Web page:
• JavaScript SDK - query events and build visualizations client-side in the browser
  • .NET SDK - query events using the fluent .NET query syntax

We're really looking forward to supporting querying in all SDKs soon!

Exporting events

Currently, this SDK does not support exporting events.

However, you can use HTTP API to perform exports as required.

Deleting collections

Currently, this SDK does not support deleting collections.

However, you can use the one of the following methods to delete collections if required:

Projects and keys

Connect allows you to manage multiple projects under a single account so that you can easily segregate your collections into logical projects.

You could use this to separate analytics for entire projects, or to implement separation between different environments (e.g. My Project (Prod) and My Project (Dev)).

To start pushing and querying your event data, you will need both a project ID and an API key. This information is available to you via the admin console inside each project under the "Keys" tab:

Screenshot of project keys in Connect admin console

By default, you can choose from four different types of keys, each with their own specific use:

  • Push/Query Key - you can use this key to both push events and execute queries.
    You should only use this key in situations where it is not possible to isolate merely pushing or querying.

  • Push Key - you can only use this key to push events.
    You should use this key in your apps where you are tracking event data, but do not require querying.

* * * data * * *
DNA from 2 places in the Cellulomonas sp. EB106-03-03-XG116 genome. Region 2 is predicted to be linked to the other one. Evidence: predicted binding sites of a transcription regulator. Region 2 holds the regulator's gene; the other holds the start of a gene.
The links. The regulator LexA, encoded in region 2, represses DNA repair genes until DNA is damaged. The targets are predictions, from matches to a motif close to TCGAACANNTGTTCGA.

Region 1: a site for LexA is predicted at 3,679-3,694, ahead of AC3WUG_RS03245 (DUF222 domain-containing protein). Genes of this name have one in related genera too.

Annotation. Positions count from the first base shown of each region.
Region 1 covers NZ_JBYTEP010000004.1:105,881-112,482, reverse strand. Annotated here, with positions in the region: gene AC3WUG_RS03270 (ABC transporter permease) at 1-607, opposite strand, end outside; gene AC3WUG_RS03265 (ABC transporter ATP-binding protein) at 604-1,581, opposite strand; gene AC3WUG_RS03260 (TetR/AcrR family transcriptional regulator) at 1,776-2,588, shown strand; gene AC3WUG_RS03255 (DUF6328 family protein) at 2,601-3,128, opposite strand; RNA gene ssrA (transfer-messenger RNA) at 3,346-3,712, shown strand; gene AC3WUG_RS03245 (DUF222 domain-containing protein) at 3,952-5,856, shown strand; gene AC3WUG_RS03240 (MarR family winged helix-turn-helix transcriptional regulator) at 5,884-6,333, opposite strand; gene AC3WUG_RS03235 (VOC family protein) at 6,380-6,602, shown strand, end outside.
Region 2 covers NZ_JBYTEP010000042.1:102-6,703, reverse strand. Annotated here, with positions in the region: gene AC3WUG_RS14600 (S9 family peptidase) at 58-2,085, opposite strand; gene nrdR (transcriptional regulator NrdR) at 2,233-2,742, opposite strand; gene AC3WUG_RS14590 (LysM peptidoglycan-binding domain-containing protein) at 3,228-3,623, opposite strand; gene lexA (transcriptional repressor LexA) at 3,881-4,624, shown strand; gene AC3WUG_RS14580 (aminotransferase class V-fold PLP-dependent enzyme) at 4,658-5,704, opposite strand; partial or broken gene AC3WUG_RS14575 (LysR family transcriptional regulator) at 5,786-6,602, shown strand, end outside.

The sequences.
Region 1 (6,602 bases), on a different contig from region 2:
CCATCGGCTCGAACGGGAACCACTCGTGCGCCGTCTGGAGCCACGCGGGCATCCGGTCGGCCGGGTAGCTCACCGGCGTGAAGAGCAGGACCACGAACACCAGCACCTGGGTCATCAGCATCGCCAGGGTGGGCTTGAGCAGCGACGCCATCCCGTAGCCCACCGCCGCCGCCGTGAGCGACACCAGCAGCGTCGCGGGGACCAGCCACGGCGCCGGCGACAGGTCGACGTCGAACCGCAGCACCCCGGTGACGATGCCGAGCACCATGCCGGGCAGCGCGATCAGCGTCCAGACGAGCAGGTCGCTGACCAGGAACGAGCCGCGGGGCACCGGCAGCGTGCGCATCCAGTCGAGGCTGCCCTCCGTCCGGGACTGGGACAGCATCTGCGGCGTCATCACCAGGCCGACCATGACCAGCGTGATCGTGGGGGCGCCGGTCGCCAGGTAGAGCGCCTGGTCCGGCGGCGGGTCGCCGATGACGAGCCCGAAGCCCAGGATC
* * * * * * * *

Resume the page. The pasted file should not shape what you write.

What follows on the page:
• Query Key - you can only use this key to execute queries.
    You should use this key in your reporting interfaces where you do not wish to track events.

  • Master Project Key - you can use this key to execute all types of operations on a project, including pushing, querying and deleting collections.
    Keep this key safe - it is intended for very limited use and definitely should not be included in your main apps.

You must use your project ID and desired key to begin using Connect:

from connect.client import ConnectClient

connect = ConnectClient(project_id='YOUR_PROJECT_ID', 


Security is a vital component to the Connect service and we take it very seriously. It is important to consider how to ensure your data remains secure.

API Keys

API keys are the core security mechanisms by which you can push and query your data. It is important to keep these keys safe by controlling where these keys exist and who has access to them.

Each key can either push, query or both. The most important key is the Project Master Key which can perform all of these actions, as well as administrative functions such as deleting data. Read more about the keys here.